Despite the fact that it was published in the late 1930s, the themes in John Steinbeck's "The Grapes of Wrath" remain as relevant today as they were in the days when it was first written.
The struggles man encounters as he attempts to wrest a living out of a land subject to the whims of nature are timeless ones. The novel begins with Tom Joad and the Joad family, but soon spreads out to the larger family – his neighbors, his fellow farmers and to the people of the 1930s Dustbowl Oklahoma, eventually spreading out across the drought-stricken 1930s American heartland.
The most vulnerable small tenant farmers become victims of larger landowners. In turn the landowners become victims of larger conglomerates, then of capitalist bankers and other of what Steinbeck’s illiterate call "the owner men." Farmers working their one-horse plots of land give way to men with tractors. The tractors become bigger and more powerful. Newer, more powerful technology drives out the most recent newer, once powerful and newer machinery. Left unchecked, capitalistic greed pits man against man, with no end in stop.
So it goes with mankind.
So it went during the 1930s Great Depression era. So went the plight of migrant fruit pickers of 1930s and 1940s California. So it goes with migrant and immigrant workers of today. Not only does capitalistic greed encroach onto the American farming landscape, but more recently, it has proliferated in American industry, in financial markets and throughout Wall Street.
Steinbeck, in this Pulitzer Prize winning novel, is able to convey universal truths about mankind by telling the story of one man – Tom Joad. Steinbeck’s ability to see things in the larger sense and communicate them in what seems a simple tale is just one of the reasons his work went on to win the Nobel Prize for literature.
John Steinbeck was born in Salinas, California in 1902. His early life was as the son of an ordinary farm supply plant manager who later owned a feed and grain store. His mother was a former teacher. Steinbeck grew up around farmers, out of which grew a deeply ingrained respect for the land, for America, a respect which becomes almost palpable in all his novels.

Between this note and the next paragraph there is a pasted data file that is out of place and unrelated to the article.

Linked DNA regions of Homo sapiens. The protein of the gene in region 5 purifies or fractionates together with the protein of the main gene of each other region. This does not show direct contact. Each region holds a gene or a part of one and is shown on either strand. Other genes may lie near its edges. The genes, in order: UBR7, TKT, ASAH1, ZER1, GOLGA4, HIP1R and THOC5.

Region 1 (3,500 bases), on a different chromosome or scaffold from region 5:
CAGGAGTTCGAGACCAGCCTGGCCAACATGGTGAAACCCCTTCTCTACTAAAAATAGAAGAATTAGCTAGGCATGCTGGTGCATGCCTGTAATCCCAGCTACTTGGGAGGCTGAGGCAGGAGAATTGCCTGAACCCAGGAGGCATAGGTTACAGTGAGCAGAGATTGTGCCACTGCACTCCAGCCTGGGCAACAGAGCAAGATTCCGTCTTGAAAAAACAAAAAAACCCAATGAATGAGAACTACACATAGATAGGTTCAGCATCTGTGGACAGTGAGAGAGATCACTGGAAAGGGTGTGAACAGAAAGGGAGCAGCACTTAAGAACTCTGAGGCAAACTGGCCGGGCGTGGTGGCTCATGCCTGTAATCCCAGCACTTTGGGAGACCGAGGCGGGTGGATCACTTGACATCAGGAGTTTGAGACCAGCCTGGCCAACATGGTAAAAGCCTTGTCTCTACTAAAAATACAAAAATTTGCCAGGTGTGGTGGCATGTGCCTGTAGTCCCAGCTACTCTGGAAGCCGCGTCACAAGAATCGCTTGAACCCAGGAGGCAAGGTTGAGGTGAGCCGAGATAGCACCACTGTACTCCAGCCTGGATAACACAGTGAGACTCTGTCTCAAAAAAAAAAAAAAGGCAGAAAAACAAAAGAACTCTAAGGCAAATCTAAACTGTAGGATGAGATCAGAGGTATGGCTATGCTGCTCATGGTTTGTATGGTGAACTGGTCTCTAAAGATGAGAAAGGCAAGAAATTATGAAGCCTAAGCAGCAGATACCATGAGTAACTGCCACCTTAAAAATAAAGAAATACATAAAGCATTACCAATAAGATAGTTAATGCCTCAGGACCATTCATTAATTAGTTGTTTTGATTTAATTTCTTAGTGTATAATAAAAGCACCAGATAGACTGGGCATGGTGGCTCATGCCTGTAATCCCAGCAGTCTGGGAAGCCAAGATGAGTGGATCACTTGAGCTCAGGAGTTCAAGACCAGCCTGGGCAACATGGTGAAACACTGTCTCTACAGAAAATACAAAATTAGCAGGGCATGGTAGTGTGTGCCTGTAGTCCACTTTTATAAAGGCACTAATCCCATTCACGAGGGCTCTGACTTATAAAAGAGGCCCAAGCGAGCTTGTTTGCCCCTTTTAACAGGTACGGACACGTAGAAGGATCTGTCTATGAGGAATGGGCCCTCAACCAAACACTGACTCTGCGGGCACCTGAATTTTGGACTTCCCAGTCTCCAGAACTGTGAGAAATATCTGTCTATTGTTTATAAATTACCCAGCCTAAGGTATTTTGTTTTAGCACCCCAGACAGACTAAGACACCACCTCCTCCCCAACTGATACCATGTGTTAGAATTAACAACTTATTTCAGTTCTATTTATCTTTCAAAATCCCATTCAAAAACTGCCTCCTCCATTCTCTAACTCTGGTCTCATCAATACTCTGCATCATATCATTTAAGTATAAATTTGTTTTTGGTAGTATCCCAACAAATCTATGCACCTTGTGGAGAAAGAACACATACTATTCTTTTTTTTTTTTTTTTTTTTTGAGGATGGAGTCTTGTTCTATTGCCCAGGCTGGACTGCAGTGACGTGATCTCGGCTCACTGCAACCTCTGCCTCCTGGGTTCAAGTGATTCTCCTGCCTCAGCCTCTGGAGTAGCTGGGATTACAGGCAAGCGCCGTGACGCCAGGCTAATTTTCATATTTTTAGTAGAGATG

He went to Stanford University, but he only signed up for classes he wanted to take, primarily literature classes and writing classes. He was a writer and knew so from the start. Steinbeck devoted his life to his craft and the world is the richer for his having done so.
At once a naturalistic epic, captivity narrative, road novel, and transcendental gospel, Steinbeck’s The Grapes of Wrath is perhaps the most American of American classics. Although it follows the movement of thousands of men and women and the transformation of an entire nation during the Dust Bowl migration of the 1930s, The Grapes of Wrath is also the story of one Oklahoma farm family, the Joads, who are driven off their homestead and forced to travel west to the promised land of California.
From their trials and repeated collisions against the hard realities of this new America, Steinbeck creates a drama that is intensely human yet majestic in its scale and moral vision—tragic but ultimately stirring in its insistence on human dignity.
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